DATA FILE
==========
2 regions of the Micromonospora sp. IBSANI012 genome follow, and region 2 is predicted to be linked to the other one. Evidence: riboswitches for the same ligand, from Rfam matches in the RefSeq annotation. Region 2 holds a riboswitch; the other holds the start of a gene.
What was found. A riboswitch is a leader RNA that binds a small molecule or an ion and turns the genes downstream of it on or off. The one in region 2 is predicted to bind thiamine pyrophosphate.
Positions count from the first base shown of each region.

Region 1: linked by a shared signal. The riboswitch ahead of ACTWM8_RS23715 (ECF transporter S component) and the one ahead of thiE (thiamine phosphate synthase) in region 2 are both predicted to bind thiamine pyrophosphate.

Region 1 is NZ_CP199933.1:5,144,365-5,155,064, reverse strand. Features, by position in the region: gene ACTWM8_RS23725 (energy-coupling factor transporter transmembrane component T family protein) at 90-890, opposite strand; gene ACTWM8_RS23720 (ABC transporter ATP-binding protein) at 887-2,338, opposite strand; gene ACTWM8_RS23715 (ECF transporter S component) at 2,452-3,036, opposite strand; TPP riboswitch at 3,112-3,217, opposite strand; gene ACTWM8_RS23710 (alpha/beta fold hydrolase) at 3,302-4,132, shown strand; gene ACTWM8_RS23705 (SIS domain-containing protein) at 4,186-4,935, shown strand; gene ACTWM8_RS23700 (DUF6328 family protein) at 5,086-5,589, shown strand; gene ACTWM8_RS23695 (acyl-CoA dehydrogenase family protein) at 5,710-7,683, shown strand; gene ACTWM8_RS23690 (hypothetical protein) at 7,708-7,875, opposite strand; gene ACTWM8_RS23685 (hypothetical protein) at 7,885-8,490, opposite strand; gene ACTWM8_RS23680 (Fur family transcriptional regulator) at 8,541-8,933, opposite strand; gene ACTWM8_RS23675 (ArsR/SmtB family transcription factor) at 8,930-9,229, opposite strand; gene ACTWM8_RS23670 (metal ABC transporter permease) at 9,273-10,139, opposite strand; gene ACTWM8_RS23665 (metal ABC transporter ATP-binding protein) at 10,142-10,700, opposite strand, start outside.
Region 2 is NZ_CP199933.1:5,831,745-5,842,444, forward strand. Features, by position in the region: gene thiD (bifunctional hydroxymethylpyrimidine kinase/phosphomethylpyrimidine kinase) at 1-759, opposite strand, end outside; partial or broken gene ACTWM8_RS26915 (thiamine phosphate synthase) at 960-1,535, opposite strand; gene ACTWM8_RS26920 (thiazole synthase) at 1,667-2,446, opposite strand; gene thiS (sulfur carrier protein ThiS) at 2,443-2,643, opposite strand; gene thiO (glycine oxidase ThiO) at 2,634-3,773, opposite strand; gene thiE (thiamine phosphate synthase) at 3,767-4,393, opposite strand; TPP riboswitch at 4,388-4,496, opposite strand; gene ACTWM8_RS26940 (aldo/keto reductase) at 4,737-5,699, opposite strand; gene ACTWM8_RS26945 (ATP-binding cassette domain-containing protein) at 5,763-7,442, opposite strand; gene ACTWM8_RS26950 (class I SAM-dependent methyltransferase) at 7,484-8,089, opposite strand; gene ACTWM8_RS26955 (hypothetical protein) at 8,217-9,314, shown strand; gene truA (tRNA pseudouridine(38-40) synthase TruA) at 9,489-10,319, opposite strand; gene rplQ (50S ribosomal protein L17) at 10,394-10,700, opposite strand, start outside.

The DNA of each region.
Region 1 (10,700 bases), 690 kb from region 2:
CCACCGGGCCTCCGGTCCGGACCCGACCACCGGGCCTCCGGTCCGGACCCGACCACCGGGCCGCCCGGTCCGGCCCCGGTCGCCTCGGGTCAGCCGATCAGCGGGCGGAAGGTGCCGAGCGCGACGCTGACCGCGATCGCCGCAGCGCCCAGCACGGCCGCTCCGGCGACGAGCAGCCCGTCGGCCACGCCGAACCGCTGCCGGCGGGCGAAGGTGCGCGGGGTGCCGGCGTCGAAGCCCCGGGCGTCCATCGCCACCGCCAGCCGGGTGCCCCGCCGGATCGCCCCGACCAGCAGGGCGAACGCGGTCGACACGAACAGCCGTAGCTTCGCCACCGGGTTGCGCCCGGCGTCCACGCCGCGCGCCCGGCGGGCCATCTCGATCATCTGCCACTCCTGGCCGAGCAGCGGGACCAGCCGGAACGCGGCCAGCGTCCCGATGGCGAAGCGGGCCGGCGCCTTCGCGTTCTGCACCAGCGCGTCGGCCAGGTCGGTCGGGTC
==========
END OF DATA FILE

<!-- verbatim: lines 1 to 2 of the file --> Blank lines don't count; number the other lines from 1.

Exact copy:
2 regions of the Micromonospora sp. IBSANI012 genome follow, and region 2 is predicted to be linked to the other one. Evidence: riboswitches for the same ligand, from Rfam matches in the RefSeq annotation. Region 2 holds a riboswitch; the other holds the start of a gene.
What was found. A riboswitch is a leader RNA that binds a small molecule or an ion and turns the genes downstream of it on or off. The one in region 2 is predicted to bind thiamine pyrophosphate.